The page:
Tom Nichols Mourns Simpler Time When Quentin Tarantino Freely Used The N-Word In ‘Pulp Fiction’

Media/Entertainment
Tom Nichols Mourns Simpler Time When Quentin Tarantino Freely Used The N-Word In ‘Pulp Fiction’

Conservative have often lamented that supposed “woke” culture has cost us great works of art, like for instance "The Dukes of Hazzard.“ You’d think they’d take a break now that Republicans are actively banning books that involve race or queer themes. However, there’s alway room for more hypocrisy.

REMEMBER? Conservatives Inadvertently Encourage Teen Reading With Swath Of Book Bans

Seeing as how it’s Black History Month and we’re apparently having a heated debate over whether white people should freely use a racial slur, writer and supposed academic Tom Nichols wondered if America might lose Pulp Fiction.


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He tweeted: “I’m watching Pulp Fiction right now and wondering, 28 years later, if you could make this movie today.”

No, you couldn’t make this movie today because it’s 2022 and Quentin Tarantino already released Pulp Fiction in 1994. There are copyright laws in this country.

Seriously, this is just an artistically illiterate comment. Although certain works are relatively timeless and hold up outside of when they were originally created, that doesn’t mean you could (or should) make them today. The original West Side Story would’ve bombed in 1989 (like its remake in 2022). The Sound of Music wouldn’t have packed theaters in 1993. Art is very much of its time. (Don’t get me started on my issue with the central premise of Yesterday.)


Presumably, Nichols believes that no studio would green light Pulp Fiction today simply because of its liberal use of the n-word. (It’s worth noting that convicted rapist and future hell resident Harvey Weinstein financed the movie.) That’s the one stumbling block. However, Pulp Fiction is the worst example for this argument. It’s not The Adventures of Huckleberry Finn. Tarantino’s repeated use of the word serves no historical or narrative purpose. When a character uses the racial slur in Reservoir Dogs, you can argue that it’s intended to show that this person’s a racist. There’s only one such scene in Pulp Fiction, when Lance (Eric Stoltz) disparagingly refers to Black people. Otherwise, you can replace every one of the remaining n-words with “motherfucker” without compromising the story. Richard Pryor did something similar during Live On The Sunset Strip. He’d gone most of his set using “motherfucker” where he might’ve previously said the slur. It didn’t throw off his rhythm. So when he revealed toward the end of the show that he’d stopped using the word, we realized how he’d never actually needed it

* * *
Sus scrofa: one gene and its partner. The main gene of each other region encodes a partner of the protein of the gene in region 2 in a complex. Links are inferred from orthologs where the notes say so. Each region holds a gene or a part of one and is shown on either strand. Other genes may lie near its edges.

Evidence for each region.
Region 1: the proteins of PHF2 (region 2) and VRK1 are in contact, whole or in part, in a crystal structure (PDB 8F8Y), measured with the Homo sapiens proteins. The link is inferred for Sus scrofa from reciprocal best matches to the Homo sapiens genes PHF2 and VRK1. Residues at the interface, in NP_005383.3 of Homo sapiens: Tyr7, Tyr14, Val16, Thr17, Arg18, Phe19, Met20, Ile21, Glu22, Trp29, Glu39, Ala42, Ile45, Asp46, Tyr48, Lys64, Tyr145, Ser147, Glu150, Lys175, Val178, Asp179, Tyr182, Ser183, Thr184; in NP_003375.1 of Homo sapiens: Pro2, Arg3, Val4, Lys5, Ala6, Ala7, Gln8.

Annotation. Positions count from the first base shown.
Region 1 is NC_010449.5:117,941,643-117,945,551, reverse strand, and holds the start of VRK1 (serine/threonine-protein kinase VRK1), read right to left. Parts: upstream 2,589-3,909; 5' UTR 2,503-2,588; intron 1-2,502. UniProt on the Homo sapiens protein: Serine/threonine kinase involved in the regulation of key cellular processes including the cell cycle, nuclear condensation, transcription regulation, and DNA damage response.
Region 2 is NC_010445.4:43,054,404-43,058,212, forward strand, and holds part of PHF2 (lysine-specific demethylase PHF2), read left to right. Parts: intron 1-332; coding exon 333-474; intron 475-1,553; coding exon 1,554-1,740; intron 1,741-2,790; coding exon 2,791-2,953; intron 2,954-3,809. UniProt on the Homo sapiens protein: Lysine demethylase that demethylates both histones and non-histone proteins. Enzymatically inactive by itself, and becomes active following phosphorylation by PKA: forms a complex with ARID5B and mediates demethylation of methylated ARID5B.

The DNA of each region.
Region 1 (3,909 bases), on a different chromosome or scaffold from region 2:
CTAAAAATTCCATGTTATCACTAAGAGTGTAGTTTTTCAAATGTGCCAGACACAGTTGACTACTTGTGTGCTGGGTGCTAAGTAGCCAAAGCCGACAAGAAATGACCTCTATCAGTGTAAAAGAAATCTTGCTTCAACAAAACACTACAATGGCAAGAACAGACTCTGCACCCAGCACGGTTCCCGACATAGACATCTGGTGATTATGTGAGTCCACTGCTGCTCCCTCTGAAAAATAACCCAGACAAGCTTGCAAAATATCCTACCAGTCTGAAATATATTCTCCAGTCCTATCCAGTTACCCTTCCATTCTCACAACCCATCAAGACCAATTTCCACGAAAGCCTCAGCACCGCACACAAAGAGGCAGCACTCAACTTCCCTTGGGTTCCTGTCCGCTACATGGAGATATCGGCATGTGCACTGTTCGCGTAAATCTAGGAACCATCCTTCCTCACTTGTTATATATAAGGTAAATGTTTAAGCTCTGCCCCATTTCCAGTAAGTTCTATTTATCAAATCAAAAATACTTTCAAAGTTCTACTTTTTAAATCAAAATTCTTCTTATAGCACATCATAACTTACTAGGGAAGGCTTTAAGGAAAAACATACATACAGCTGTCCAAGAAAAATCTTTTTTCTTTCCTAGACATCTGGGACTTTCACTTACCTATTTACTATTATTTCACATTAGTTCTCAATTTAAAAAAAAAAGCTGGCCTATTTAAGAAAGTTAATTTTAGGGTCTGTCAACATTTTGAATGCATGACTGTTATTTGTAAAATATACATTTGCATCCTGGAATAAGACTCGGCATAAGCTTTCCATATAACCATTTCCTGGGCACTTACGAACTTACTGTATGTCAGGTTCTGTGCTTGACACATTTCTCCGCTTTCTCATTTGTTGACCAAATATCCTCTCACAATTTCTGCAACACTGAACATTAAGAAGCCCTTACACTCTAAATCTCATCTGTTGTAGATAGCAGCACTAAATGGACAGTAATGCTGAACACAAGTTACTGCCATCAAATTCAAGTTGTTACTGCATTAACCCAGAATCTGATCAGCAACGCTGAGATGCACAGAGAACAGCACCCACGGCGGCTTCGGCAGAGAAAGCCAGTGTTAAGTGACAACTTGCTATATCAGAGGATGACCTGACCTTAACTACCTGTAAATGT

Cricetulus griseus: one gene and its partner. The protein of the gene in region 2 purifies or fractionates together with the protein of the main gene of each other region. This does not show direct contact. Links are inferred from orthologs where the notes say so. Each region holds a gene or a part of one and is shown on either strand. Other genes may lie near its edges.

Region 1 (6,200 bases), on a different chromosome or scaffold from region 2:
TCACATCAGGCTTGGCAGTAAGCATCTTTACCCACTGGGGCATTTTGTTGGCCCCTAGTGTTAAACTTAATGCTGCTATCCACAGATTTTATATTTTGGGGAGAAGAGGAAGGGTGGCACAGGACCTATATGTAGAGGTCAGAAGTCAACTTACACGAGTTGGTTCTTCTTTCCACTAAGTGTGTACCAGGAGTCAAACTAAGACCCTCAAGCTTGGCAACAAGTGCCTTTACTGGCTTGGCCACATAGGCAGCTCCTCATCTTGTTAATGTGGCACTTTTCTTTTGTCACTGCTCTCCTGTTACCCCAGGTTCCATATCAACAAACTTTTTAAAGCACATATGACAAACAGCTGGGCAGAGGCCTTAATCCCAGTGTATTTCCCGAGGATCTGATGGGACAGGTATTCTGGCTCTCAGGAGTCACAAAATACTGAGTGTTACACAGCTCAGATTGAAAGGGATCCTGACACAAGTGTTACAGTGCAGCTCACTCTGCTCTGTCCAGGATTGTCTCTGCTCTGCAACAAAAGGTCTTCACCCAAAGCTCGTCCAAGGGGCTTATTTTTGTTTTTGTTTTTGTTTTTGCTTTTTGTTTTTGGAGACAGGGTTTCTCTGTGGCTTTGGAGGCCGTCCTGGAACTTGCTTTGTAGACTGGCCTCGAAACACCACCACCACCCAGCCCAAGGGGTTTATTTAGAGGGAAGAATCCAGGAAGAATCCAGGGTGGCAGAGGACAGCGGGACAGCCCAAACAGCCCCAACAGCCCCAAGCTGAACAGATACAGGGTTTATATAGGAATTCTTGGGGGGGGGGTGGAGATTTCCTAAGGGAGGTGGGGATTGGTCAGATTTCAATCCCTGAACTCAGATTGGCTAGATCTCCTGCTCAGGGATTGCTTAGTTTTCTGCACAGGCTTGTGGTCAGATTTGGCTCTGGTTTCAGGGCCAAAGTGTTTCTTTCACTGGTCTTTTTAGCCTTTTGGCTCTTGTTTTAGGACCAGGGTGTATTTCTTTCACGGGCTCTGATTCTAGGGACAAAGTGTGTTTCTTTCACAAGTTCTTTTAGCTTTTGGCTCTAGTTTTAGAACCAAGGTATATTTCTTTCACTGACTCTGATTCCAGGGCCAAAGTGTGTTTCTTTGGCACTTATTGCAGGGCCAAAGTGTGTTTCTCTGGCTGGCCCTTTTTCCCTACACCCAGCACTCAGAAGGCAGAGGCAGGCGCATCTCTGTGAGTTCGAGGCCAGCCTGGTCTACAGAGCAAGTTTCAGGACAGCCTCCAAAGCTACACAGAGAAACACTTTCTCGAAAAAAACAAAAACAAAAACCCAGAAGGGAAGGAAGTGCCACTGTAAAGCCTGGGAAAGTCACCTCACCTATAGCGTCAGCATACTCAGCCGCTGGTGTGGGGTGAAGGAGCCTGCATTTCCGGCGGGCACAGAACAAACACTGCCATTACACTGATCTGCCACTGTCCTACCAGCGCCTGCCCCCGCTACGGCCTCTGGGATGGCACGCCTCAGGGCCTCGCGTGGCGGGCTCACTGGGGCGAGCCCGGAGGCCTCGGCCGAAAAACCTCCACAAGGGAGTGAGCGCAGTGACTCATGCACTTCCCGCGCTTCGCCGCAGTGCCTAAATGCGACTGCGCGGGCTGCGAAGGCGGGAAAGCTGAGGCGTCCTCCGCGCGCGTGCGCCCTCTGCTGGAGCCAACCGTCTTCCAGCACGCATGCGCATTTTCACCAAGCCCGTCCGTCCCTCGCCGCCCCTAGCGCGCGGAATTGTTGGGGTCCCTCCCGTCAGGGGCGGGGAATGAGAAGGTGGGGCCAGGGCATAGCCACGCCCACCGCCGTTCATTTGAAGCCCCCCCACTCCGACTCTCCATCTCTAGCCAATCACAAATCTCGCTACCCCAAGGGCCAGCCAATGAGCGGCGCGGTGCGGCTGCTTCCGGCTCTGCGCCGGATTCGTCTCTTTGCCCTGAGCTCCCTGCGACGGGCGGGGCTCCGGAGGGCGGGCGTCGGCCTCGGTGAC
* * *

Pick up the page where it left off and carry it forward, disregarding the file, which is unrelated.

Tarantino diminished the slur’s impact as a hateful term that — and this is key — only a racist would use. Observe the dreadful "dead (n-word) storage" scene.


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Tarantino repeatedly shouts the word at Samuel L. Jackson (!) but the audience isn’t intended to view his character as racist. Jackson’s “bad motherfucker” character Jules, who shot a guy for saying “what” just smiles when a white guy uses a vicious racial slur. See, it’s OK because they’re friends!

A decade earlier, Pryor proudly rejected the self-loathing that treated the n-word as interchangeable for Black people: “That’s a word that’s used to describe our own wretchedness. And we perpetuate it now, ’cause it’s dead. That word’s dead. We’re men and women. We come from the first people on the Earth. You know?”

It’s also not great that Tarantino uses a historically dehumanizing term to describe a dead Black man, whose violent death is treated as the set-up for a farce. “The Bonnie Situation” segment is a mob-inspired episode of “Frasier."

After Pulp Fiction came out, I noticed white classmates who would’ve never used the slur previously suddenly treating it as “just a word.” That’s not a great legacy.

In a tweet he later deleted, Nichols claimed that liberals were trying to suggest Tarantino just “make a different film.” I repeat: removing the n-word wouldn’t drastically alter Pulp Fiction, unless its key appeal for Nichols is watching a geeky white boy hurl racial epithets at a Black man and somehow survive the experience.

Pryor’s classic "Saturday Night Live" sketch with Chevy Chase (written by the late Paul Mooney) more accurately reflects what happens when a Black person hears that word.


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Stephen Robinson

Stephen Robinson is a writer and social kibbitzer based in Portland, Oregon. He writes make believe for Cafe Nordo, an immersive theatre space in Seattle. Once, he wrote a novel called “Mahogany Slade,” which you should read or at least buy. He's also on the board of the Portland Playhouse theatre. His son describes him as a “play typer guy."

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